FEED Issue 12

10 YOUR TAKE Adopting IMF

IMF is the preferred delivery format for Netflix and has advantages when it comes to digital content delivery. But it needs to be easier to use if it’s going to get adopted universally GETTING FRIENDLY WITH IMF

he Interoperable Master Format isn’t new. It’s been around for more than six years. Despite this longevity, broad adoption since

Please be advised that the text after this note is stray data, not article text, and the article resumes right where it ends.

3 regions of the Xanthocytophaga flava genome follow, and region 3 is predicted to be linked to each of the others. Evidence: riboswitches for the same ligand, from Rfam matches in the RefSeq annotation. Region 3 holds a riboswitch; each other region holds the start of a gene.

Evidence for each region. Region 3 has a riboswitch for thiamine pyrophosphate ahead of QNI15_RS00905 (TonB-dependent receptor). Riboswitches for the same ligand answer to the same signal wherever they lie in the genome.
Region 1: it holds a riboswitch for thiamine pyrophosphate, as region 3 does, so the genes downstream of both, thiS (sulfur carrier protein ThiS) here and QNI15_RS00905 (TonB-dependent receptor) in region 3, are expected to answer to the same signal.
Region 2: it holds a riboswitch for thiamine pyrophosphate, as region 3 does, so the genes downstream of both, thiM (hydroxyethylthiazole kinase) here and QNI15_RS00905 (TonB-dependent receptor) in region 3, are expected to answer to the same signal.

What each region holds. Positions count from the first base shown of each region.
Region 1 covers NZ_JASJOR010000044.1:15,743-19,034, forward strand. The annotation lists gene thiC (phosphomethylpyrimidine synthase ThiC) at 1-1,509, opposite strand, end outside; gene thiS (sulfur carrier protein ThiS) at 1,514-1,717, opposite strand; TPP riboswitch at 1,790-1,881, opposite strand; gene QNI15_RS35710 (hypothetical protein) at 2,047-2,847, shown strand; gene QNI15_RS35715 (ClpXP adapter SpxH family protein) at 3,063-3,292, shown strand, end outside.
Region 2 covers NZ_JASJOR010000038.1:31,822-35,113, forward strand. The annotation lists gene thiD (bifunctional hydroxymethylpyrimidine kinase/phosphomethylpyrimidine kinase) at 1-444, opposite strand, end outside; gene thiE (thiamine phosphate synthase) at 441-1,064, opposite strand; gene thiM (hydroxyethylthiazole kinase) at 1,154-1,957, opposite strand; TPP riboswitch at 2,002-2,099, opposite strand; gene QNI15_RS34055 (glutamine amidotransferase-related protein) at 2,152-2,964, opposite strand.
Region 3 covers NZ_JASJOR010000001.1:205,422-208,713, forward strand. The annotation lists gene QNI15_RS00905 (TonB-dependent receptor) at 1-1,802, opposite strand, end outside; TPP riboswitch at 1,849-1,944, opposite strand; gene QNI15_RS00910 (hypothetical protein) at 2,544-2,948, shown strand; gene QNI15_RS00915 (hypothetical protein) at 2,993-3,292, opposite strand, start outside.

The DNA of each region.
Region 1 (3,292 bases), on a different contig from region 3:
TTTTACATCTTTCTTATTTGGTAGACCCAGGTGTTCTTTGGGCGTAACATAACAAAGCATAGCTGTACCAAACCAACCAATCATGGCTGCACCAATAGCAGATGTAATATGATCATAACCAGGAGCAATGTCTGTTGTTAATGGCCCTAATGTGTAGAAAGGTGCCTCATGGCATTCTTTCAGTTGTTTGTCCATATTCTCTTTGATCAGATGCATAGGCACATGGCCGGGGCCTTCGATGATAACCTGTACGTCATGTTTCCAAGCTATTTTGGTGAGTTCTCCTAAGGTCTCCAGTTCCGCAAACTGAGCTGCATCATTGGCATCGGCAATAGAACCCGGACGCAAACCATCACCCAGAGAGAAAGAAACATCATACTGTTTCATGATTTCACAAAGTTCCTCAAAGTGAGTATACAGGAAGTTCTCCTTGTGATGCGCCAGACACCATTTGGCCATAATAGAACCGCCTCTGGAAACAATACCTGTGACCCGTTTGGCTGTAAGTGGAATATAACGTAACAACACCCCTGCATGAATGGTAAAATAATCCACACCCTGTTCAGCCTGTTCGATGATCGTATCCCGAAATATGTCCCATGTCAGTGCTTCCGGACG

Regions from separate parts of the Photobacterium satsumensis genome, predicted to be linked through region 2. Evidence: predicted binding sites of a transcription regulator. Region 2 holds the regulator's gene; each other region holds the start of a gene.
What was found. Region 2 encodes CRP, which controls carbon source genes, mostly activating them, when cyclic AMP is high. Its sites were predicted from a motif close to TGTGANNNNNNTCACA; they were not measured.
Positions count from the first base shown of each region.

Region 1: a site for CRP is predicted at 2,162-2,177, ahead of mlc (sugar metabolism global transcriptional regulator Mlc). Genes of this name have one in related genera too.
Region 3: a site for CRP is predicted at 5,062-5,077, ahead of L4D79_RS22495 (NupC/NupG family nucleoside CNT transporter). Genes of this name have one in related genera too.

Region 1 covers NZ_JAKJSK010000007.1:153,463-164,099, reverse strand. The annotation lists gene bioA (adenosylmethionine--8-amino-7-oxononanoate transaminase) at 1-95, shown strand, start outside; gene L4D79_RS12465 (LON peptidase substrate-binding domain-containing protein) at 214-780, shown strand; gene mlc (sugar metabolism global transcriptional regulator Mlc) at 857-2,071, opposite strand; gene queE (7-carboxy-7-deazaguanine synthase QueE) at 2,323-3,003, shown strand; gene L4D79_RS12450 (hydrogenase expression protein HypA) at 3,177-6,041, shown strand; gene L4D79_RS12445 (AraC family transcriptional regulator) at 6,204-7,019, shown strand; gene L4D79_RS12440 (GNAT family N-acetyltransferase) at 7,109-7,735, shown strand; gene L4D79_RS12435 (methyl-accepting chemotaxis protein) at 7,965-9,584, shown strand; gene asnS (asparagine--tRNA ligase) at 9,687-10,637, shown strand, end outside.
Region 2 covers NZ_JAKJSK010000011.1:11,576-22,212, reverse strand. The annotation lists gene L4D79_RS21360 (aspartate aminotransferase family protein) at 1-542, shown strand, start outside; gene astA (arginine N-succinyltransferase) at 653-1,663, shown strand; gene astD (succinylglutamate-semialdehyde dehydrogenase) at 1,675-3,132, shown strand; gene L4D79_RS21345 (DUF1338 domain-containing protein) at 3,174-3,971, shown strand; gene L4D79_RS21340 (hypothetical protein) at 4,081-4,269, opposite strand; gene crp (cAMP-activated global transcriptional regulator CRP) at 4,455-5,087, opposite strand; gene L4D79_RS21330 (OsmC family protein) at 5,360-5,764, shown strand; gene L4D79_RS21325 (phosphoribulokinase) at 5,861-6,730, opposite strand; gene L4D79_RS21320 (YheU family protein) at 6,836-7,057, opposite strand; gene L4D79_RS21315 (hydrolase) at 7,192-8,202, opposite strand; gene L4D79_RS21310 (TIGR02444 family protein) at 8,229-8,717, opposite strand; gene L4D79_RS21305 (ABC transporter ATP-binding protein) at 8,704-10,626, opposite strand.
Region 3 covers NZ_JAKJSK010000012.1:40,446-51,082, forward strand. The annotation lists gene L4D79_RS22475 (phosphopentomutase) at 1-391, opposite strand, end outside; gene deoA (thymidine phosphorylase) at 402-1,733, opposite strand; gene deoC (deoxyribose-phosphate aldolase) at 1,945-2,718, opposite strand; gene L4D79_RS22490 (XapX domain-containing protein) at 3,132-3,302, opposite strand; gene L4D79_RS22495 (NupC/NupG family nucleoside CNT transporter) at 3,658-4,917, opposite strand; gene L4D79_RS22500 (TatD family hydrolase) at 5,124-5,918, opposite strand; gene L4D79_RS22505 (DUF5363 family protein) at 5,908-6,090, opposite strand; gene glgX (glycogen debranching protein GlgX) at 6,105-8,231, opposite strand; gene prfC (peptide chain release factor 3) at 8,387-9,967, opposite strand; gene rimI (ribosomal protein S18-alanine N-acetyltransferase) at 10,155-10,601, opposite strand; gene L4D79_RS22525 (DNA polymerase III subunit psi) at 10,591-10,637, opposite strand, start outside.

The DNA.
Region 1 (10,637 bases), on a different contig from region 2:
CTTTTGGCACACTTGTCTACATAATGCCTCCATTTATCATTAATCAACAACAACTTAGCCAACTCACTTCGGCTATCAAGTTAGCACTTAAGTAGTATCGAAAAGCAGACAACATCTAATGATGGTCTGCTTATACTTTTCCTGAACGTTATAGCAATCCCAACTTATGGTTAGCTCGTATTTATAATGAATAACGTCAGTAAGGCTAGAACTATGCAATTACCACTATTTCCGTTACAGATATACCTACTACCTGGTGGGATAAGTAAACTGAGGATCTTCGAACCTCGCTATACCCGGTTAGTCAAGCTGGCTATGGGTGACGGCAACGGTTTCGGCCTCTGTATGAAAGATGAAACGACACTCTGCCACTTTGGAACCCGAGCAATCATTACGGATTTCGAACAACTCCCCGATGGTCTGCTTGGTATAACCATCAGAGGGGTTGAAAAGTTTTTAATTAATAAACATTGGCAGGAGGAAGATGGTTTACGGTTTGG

it was established with the publication of SMPTE 2067 has been pretty slow. This may be due more to the age-old mantra ‘if it ain’t broke don’t fix it’, than any problems around the standard. It was movie producers who blazed a trail in using IMF for original content delivery, perhaps because those early adopters didn’t have any significant tape-based infrastructure that had been modified for file-based working when receiving content – unlike the TV industry. Many of those big, longer-established content distributors have had the ample resources needed to create the vast array of versions required to address the ‘versioning problem’ – getting a piece of content to look just as good on the back of an aeroplane seat headrest or an iPhone in the back of the car, as on the family TV set. Over time, these resources have been diminishing and many organisations recognise that they have to adopt workflow automation to survive. The potential for IMF to facilitate automation, while also addressing this versioning problem within almost any

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